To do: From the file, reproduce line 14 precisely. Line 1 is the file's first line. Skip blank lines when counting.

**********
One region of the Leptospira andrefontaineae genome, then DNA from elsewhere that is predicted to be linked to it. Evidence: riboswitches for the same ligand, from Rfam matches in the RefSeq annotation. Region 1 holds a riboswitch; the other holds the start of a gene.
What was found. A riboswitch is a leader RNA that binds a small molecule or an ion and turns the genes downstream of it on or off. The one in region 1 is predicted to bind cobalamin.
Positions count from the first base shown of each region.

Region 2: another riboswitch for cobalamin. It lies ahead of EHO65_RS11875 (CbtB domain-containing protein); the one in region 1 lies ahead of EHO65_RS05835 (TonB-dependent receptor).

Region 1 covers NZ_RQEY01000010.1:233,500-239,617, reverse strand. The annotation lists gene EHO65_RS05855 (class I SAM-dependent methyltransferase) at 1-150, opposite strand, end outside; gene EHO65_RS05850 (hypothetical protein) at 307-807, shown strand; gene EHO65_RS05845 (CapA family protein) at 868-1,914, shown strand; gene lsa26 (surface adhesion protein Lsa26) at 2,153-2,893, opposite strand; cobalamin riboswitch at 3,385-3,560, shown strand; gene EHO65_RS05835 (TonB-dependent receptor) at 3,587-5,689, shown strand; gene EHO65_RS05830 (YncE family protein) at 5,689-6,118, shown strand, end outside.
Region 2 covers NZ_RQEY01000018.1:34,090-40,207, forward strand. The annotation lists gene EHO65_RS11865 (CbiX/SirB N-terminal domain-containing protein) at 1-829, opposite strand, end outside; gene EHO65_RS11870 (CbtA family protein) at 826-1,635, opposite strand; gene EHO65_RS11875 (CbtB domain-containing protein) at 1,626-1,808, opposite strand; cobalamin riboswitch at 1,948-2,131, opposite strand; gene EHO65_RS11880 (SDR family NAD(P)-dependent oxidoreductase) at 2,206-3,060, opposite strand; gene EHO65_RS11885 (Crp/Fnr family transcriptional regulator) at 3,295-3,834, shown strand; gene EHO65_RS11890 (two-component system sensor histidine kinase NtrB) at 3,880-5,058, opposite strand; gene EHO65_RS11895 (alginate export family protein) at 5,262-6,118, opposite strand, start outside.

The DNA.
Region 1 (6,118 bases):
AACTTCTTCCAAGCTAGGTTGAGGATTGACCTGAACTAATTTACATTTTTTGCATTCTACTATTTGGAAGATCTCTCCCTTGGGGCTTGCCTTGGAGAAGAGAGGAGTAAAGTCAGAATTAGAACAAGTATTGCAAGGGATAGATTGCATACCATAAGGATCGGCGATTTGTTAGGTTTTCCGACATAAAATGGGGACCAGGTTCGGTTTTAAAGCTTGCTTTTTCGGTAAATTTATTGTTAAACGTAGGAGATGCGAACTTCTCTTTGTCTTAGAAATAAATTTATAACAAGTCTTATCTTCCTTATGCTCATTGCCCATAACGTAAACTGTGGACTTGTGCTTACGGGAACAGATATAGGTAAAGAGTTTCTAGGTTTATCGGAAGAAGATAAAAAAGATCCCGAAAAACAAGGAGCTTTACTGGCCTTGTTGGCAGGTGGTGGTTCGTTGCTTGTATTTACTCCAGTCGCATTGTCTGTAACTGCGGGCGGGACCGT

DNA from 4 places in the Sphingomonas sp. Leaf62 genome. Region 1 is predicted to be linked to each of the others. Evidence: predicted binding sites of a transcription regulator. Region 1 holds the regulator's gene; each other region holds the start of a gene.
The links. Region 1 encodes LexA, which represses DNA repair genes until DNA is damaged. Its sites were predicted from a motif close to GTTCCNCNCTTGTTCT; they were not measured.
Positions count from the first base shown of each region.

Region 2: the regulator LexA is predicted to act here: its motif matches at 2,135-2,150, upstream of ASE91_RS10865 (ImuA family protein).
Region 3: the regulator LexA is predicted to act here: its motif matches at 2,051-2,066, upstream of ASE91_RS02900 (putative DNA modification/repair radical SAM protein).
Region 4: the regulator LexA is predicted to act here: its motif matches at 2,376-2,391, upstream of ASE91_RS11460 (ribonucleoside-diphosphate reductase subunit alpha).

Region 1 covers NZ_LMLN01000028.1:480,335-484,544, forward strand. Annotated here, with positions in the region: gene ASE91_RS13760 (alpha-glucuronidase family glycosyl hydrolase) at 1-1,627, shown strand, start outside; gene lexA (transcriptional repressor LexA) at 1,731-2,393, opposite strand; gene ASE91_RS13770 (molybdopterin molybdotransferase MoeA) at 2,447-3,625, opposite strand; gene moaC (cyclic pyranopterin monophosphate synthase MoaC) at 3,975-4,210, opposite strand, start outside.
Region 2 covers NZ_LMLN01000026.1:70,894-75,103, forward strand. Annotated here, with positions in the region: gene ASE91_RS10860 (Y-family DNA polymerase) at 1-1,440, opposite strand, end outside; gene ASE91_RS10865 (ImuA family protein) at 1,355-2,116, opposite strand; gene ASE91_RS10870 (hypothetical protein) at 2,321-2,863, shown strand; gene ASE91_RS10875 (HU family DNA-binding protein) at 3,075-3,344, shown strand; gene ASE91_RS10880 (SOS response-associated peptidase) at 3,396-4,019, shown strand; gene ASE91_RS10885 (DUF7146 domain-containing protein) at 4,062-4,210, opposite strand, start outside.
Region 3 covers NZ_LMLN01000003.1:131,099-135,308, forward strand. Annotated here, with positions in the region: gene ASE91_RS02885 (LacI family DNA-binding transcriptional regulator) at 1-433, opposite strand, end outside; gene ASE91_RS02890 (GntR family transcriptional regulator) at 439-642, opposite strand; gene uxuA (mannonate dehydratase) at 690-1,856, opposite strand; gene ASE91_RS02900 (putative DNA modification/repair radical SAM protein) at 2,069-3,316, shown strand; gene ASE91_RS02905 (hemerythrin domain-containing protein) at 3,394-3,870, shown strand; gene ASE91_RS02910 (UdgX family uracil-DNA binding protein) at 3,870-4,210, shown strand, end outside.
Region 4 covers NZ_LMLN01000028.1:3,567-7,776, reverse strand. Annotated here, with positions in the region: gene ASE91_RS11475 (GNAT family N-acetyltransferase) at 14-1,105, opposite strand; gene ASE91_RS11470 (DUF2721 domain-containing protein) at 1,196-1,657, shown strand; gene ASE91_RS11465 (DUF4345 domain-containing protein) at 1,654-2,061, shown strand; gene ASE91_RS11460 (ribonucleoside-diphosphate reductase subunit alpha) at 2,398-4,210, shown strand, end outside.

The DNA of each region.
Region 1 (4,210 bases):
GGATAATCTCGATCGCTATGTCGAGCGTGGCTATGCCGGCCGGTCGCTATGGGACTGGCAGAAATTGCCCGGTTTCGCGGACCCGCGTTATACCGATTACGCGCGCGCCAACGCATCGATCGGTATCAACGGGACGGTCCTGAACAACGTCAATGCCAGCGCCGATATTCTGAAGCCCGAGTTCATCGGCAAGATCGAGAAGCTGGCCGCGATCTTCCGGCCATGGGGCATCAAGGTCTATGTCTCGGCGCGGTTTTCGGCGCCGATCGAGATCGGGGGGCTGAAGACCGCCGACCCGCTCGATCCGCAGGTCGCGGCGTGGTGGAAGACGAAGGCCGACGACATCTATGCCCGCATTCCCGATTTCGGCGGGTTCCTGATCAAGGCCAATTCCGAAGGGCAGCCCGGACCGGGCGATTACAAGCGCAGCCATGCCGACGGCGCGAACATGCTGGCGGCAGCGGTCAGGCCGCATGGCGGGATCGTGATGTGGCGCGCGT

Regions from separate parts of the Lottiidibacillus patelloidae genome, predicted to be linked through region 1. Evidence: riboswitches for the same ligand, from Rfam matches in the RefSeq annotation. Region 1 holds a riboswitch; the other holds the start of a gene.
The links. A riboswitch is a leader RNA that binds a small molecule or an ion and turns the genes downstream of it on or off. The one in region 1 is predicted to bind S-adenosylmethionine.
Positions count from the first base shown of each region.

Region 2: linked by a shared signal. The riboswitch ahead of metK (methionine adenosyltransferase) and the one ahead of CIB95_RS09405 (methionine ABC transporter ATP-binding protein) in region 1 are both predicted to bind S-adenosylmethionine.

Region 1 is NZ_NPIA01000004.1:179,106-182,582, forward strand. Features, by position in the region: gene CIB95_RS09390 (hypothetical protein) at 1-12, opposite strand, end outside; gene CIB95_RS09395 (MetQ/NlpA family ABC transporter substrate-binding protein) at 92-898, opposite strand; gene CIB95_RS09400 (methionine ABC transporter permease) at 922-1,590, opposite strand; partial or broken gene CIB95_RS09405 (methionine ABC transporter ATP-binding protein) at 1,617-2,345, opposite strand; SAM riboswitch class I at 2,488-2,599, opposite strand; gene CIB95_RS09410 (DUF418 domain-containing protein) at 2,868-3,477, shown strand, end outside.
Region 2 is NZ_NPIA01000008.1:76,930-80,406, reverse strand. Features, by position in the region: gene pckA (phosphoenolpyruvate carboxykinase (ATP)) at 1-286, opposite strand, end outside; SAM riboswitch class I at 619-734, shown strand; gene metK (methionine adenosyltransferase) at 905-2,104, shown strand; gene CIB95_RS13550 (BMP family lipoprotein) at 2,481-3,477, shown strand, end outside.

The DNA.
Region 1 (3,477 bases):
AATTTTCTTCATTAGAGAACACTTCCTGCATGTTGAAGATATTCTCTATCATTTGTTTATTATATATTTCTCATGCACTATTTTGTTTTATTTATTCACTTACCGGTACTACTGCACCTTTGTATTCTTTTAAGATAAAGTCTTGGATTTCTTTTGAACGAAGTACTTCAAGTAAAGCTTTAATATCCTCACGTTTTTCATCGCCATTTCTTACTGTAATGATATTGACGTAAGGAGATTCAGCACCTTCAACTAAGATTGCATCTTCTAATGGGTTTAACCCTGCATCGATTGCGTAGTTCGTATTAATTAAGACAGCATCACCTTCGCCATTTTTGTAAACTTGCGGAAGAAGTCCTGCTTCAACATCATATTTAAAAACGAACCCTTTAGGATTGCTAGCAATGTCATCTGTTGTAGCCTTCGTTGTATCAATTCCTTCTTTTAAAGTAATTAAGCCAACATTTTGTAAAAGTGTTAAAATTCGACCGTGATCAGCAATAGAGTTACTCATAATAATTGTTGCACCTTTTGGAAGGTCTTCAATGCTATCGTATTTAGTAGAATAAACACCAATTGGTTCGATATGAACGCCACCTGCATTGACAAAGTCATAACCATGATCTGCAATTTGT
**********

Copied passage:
Region 3: the regulator LexA is predicted to act here: its motif matches at 2,051-2,066, upstream of ASE91_RS02900 (putative DNA modification/repair radical SAM protein).